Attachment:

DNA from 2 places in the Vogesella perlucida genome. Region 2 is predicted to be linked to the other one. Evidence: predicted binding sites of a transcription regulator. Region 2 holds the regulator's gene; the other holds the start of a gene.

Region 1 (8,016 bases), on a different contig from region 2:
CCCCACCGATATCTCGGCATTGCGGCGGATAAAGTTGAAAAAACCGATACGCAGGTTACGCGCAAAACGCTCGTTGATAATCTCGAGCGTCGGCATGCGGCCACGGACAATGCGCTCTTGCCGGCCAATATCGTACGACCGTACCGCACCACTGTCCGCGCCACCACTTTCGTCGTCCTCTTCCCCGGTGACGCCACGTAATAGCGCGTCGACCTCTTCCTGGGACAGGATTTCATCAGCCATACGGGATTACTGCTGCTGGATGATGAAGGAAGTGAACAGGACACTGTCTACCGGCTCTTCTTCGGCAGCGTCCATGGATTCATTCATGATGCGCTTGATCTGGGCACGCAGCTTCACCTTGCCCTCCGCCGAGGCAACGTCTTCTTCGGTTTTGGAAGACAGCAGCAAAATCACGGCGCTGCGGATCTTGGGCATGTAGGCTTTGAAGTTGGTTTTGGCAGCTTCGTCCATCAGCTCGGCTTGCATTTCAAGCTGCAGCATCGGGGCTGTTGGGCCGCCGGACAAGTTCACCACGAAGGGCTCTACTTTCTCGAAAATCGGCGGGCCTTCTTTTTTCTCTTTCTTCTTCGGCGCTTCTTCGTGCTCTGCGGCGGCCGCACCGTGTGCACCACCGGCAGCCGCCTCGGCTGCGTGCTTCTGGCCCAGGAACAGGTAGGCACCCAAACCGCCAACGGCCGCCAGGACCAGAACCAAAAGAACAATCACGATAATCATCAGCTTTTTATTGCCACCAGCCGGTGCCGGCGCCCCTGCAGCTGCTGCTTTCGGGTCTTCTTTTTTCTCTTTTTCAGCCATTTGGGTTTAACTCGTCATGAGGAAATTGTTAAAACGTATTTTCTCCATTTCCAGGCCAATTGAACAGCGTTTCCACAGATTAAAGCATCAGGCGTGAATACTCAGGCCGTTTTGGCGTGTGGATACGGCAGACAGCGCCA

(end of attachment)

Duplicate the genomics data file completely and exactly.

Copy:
DNA from 2 places in the Vogesella perlucida genome. Region 2 is predicted to be linked to the other one. Evidence: predicted binding sites of a transcription regulator. Region 2 holds the regulator's gene; the other holds the start of a gene.

Region 1 (8,016 bases), on a different contig from region 2:
CCCCACCGATATCTCGGCATTGCGGCGGATAAAGTTGAAAAAACCGATACGCAGGTTACGCGCAAAACGCTCGTTGATAATCTCGAGCGTCGGCATGCGGCCACGGACAATGCGCTCTTGCCGGCCAATATCGTACGACCGTACCGCACCACTGTCCGCGCCACCACTTTCGTCGTCCTCTTCCCCGGTGACGCCACGTAATAGCGCGTCGACCTCTTCCTGGGACAGGATTTCATCAGCCATACGGGATTACTGCTGCTGGATGATGAAGGAAGTGAACAGGACACTGTCTACCGGCTCTTCTTCGGCAGCGTCCATGGATTCATTCATGATGCGCTTGATCTGGGCACGCAGCTTCACCTTGCCCTCCGCCGAGGCAACGTCTTCTTCGGTTTTGGAAGACAGCAGCAAAATCACGGCGCTGCGGATCTTGGGCATGTAGGCTTTGAAGTTGGTTTTGGCAGCTTCGTCCATCAGCTCGGCTTGCATTTCAAGCTGCAGCATCGGGGCTGTTGGGCCGCCGGACAAGTTCACCACGAAGGGCTCTACTTTCTCGAAAATCGGCGGGCCTTCTTTTTTCTCTTTCTTCTTCGGCGCTTCTTCGTGCTCTGCGGCGGCCGCACCGTGTGCACCACCGGCAGCCGCCTCGGCTGCGTGCTTCTGGCCCAGGAACAGGTAGGCACCCAAACCGCCAACGGCCGCCAGGACCAGAACCAAAAGAACAATCACGATAATCATCAGCTTTTTATTGCCACCAGCCGGTGCCGGCGCCCCTGCAGCTGCTGCTTTCGGGTCTTCTTTTTTCTCTTTTTCAGCCATTTGGGTTTAACTCGTCATGAGGAAATTGTTAAAACGTATTTTCTCCATTTCCAGGCCAATTGAACAGCGTTTCCACAGATTAAAGCATCAGGCGTGAATACTCAGGCCGTTTTGGCGTGTGGATACGGCAGACAGCGCCA